Finnish Legends for English Children

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Finnish Kota

From the Preface: THE following stories cover almost all of the songs of the Kalevala, the epic of the Finnish people. They will lead the English child into a new region in the fairy world, yet one where he will recognise many an old friend in a new form. The very fact that they do open up a new portion of the world of the marvellous, will, it is hoped, render them all the more acceptable, and perhaps, when the child who reads them grows up to manhood, will inspire an actual interest in the race that has composed them.

Father Mikko 1
The World’s Creation and the Birth of Wainamoinen 8
The Planting of the Trees 11
Wainamoinen and Youkahainen 15
Aino’s Fate 21
Wainamoinen’s Search for Aino 28
Wainamoinen’s Unlucky Journey 32
Wainamoinen’s Rescue 36
The Rainbow-Maiden 41
Ilmarinen Forges the Sampo 50
Lemminkainen and Kyllikki 59
Kyllikki’s Broken Vow 64p. x
Lemminkainen’s Second Wooing 69
Lemminkainen’s Death 73
Lemminkainen’s Restoration 77
Wainamoinen’s Boat-Building 86
Wainamoinen Finds the Lost Words 93
The Rival Suitors 99
Ilmarinen’s Wooing 106
The Brewing of Beer 111
Ilmarinen’s Wedding Feast 118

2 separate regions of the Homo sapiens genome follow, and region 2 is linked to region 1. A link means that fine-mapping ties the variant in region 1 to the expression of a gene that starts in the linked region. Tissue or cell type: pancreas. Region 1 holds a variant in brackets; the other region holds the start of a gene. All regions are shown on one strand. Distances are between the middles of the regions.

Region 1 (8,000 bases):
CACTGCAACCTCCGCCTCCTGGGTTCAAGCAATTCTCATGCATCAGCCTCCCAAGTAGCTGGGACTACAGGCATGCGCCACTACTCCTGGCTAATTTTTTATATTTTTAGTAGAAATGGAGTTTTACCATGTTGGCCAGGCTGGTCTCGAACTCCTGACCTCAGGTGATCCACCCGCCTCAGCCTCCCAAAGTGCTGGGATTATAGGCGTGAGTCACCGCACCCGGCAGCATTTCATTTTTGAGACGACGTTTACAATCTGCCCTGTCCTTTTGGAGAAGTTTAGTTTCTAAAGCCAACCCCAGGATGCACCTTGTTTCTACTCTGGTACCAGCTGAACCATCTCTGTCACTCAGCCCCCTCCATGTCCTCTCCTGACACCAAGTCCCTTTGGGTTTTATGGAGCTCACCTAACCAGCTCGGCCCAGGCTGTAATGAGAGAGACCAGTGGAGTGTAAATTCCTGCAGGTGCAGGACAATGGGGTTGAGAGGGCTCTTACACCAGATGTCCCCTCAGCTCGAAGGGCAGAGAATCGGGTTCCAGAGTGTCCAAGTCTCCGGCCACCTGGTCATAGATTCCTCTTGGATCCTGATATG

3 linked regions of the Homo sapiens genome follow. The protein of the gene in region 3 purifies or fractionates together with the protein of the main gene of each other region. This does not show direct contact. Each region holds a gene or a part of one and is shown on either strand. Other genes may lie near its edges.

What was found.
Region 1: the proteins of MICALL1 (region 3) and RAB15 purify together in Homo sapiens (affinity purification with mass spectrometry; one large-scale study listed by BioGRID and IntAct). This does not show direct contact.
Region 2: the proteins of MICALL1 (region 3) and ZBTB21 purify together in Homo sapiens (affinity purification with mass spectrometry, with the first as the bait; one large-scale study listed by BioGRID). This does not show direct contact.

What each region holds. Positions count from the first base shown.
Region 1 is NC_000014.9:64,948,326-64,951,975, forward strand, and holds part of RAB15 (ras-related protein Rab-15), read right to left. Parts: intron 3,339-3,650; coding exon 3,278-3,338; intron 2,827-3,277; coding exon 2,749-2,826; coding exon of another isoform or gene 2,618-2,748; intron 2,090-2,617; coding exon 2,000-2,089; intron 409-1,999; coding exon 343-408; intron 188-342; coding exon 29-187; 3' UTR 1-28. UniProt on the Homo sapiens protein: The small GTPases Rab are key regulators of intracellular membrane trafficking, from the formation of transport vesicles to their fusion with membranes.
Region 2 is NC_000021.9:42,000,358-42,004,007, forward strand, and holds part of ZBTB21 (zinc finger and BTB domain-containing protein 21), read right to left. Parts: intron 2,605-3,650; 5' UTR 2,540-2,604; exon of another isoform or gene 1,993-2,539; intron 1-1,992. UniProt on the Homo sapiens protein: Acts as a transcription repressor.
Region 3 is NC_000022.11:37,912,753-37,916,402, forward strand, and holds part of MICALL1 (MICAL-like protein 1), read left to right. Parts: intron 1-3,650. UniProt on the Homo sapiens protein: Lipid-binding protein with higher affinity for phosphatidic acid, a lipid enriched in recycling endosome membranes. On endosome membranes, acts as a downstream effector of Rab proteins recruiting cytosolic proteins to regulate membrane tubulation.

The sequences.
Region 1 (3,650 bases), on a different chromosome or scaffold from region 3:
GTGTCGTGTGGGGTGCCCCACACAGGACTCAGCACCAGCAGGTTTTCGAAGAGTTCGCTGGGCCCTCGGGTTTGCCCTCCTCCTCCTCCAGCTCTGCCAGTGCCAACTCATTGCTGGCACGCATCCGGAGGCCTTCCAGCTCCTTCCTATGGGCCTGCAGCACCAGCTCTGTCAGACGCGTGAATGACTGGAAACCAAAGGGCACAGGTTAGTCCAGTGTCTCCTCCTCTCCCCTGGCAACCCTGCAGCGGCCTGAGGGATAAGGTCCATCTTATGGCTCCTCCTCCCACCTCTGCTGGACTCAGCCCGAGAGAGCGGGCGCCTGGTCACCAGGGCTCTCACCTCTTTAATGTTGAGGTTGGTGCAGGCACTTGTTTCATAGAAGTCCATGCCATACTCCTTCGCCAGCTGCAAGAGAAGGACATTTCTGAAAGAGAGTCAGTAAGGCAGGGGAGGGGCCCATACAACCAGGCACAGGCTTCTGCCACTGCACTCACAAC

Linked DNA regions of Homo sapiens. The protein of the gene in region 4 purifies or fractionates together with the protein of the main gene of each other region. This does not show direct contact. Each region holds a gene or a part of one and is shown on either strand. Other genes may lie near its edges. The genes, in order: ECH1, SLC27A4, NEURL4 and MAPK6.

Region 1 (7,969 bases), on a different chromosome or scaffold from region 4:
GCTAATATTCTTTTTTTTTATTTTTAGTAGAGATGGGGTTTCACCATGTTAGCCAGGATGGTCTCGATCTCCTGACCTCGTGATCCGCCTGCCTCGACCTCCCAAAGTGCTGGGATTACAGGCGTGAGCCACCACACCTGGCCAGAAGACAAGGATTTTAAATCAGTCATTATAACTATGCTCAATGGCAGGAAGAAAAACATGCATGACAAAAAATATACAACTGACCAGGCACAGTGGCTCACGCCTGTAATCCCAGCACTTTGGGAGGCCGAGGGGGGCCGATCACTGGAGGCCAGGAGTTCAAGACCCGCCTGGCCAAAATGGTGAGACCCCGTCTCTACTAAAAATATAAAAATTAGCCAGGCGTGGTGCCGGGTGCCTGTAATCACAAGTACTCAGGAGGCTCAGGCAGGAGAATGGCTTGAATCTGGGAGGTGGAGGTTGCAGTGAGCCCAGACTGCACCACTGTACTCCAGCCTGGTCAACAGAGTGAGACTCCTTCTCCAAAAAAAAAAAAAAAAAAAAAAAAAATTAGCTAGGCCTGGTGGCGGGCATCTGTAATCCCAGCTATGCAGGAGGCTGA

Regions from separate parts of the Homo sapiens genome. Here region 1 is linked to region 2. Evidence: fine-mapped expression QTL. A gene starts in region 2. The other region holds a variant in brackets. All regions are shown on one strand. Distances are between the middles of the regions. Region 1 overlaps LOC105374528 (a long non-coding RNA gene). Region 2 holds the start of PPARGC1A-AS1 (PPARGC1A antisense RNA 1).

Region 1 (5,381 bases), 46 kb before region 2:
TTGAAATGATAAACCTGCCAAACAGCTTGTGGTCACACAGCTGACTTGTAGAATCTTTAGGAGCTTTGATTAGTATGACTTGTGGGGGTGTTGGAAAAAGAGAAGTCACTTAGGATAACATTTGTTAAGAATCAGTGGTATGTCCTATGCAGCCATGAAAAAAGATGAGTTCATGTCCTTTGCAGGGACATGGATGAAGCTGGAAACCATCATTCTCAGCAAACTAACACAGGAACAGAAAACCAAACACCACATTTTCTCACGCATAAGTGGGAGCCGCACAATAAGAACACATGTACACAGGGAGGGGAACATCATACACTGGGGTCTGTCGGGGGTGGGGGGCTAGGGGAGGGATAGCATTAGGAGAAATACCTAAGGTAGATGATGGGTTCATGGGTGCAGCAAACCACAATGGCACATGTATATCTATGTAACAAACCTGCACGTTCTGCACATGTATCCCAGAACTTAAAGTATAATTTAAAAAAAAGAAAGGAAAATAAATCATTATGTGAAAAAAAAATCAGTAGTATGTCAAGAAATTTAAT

The Origin of the Serpent 124
The Unwelcome Guest 131
The Isle of Refuge 136
The Frost-Fiend 144
Kullervo’s Birth 151
Kullervo and Ilmarinen’s Wife 156
Kullervo’s Life and Death 160
Ilmarinen’s Bride of Gold 166
Ilmarinen’s Fruitless Wooing 170
Wainamoinen’s Expedition and the Birth of the Kantele (Harp) 173
The Capture of the Sampo 181
The Sampo is Lost in the Sea 186p. xi
The Birth of the Second Kantele 190
Louhi Attempts Revenge 194
Louhi Steals the Sun, the Moon, and Fire 199
The Restoration of the Sun and Moon 205
Mariatta and Wainamoinen’s Departure 210

Sleighing in Finland

‘So the animals held a council, and first the bear was proposed as messenger, but they were afraid he would eat the cattle. Next came the wolf, but they feared that he might eat the sheep. Then the fox was proposed, but then he might eat the chickens. So at length the hare was chosen to bear the sad tidings, and he promised to perform his office faithfully.’


‘THE fair Rainbow-maiden, Louhi’s daughter, sat upon a rainbow in the heavens, and was clad in the most splendid dress of gold and silver. She was busy weaving golden webs of wonderful beauty, using a shuttle of gold and a silver weaving-comb.


“Forging the Sampo” (musée national, Helsinki).jpg



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